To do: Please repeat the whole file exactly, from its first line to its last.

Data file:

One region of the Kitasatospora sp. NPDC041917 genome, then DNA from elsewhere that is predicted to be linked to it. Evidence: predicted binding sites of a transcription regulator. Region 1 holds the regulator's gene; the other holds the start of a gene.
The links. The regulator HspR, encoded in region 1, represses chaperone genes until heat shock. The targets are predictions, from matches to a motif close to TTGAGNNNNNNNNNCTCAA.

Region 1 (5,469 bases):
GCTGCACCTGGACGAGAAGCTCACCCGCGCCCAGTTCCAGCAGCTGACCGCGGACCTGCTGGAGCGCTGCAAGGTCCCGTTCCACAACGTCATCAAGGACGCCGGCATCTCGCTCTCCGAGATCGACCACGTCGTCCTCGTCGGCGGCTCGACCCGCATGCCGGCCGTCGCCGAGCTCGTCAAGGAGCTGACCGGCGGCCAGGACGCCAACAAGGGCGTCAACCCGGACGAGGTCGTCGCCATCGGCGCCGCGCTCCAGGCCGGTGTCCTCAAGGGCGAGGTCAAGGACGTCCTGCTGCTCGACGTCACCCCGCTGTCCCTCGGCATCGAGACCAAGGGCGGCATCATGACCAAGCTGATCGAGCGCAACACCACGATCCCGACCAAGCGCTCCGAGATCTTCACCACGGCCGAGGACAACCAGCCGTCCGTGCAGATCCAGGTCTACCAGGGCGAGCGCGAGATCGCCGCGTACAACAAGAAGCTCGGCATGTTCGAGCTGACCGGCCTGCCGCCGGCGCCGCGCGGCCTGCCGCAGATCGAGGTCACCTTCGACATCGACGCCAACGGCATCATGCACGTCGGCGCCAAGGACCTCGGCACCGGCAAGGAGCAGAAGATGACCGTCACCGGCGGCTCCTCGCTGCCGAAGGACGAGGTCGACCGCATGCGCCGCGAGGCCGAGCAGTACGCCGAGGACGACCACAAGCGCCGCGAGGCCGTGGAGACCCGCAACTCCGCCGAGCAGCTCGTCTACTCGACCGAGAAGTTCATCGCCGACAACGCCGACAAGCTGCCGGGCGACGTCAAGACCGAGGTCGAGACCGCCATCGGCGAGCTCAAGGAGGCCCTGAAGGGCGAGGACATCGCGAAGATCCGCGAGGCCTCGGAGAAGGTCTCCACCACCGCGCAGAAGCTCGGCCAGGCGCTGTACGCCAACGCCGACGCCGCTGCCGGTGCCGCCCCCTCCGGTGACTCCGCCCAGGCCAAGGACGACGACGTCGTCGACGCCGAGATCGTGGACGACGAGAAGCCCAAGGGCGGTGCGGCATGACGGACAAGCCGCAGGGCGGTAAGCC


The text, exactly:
One region of the Kitasatospora sp. NPDC041917 genome, then DNA from elsewhere that is predicted to be linked to it. Evidence: predicted binding sites of a transcription regulator. Region 1 holds the regulator's gene; the other holds the start of a gene.
The links. The regulator HspR, encoded in region 1, represses chaperone genes until heat shock. The targets are predictions, from matches to a motif close to TTGAGNNNNNNNNNCTCAA.

Region 1 (5,469 bases):
GCTGCACCTGGACGAGAAGCTCACCCGCGCCCAGTTCCAGCAGCTGACCGCGGACCTGCTGGAGCGCTGCAAGGTCCCGTTCCACAACGTCATCAAGGACGCCGGCATCTCGCTCTCCGAGATCGACCACGTCGTCCTCGTCGGCGGCTCGACCCGCATGCCGGCCGTCGCCGAGCTCGTCAAGGAGCTGACCGGCGGCCAGGACGCCAACAAGGGCGTCAACCCGGACGAGGTCGTCGCCATCGGCGCCGCGCTCCAGGCCGGTGTCCTCAAGGGCGAGGTCAAGGACGTCCTGCTGCTCGACGTCACCCCGCTGTCCCTCGGCATCGAGACCAAGGGCGGCATCATGACCAAGCTGATCGAGCGCAACACCACGATCCCGACCAAGCGCTCCGAGATCTTCACCACGGCCGAGGACAACCAGCCGTCCGTGCAGATCCAGGTCTACCAGGGCGAGCGCGAGATCGCCGCGTACAACAAGAAGCTCGGCATGTTCGAGCTGACCGGCCTGCCGCCGGCGCCGCGCGGCCTGCCGCAGATCGAGGTCACCTTCGACATCGACGCCAACGGCATCATGCACGTCGGCGCCAAGGACCTCGGCACCGGCAAGGAGCAGAAGATGACCGTCACCGGCGGCTCCTCGCTGCCGAAGGACGAGGTCGACCGCATGCGCCGCGAGGCCGAGCAGTACGCCGAGGACGACCACAAGCGCCGCGAGGCCGTGGAGACCCGCAACTCCGCCGAGCAGCTCGTCTACTCGACCGAGAAGTTCATCGCCGACAACGCCGACAAGCTGCCGGGCGACGTCAAGACCGAGGTCGAGACCGCCATCGGCGAGCTCAAGGAGGCCCTGAAGGGCGAGGACATCGCGAAGATCCGCGAGGCCTCGGAGAAGGTCTCCACCACCGCGCAGAAGCTCGGCCAGGCGCTGTACGCCAACGCCGACGCCGCTGCCGGTGCCGCCCCCTCCGGTGACTCCGCCCAGGCCAAGGACGACGACGTCGTCGACGCCGAGATCGTGGACGACGAGAAGCCCAAGGGCGGTGCGGCATGACGGACAAGCCGCAGGGCGGTAAGCC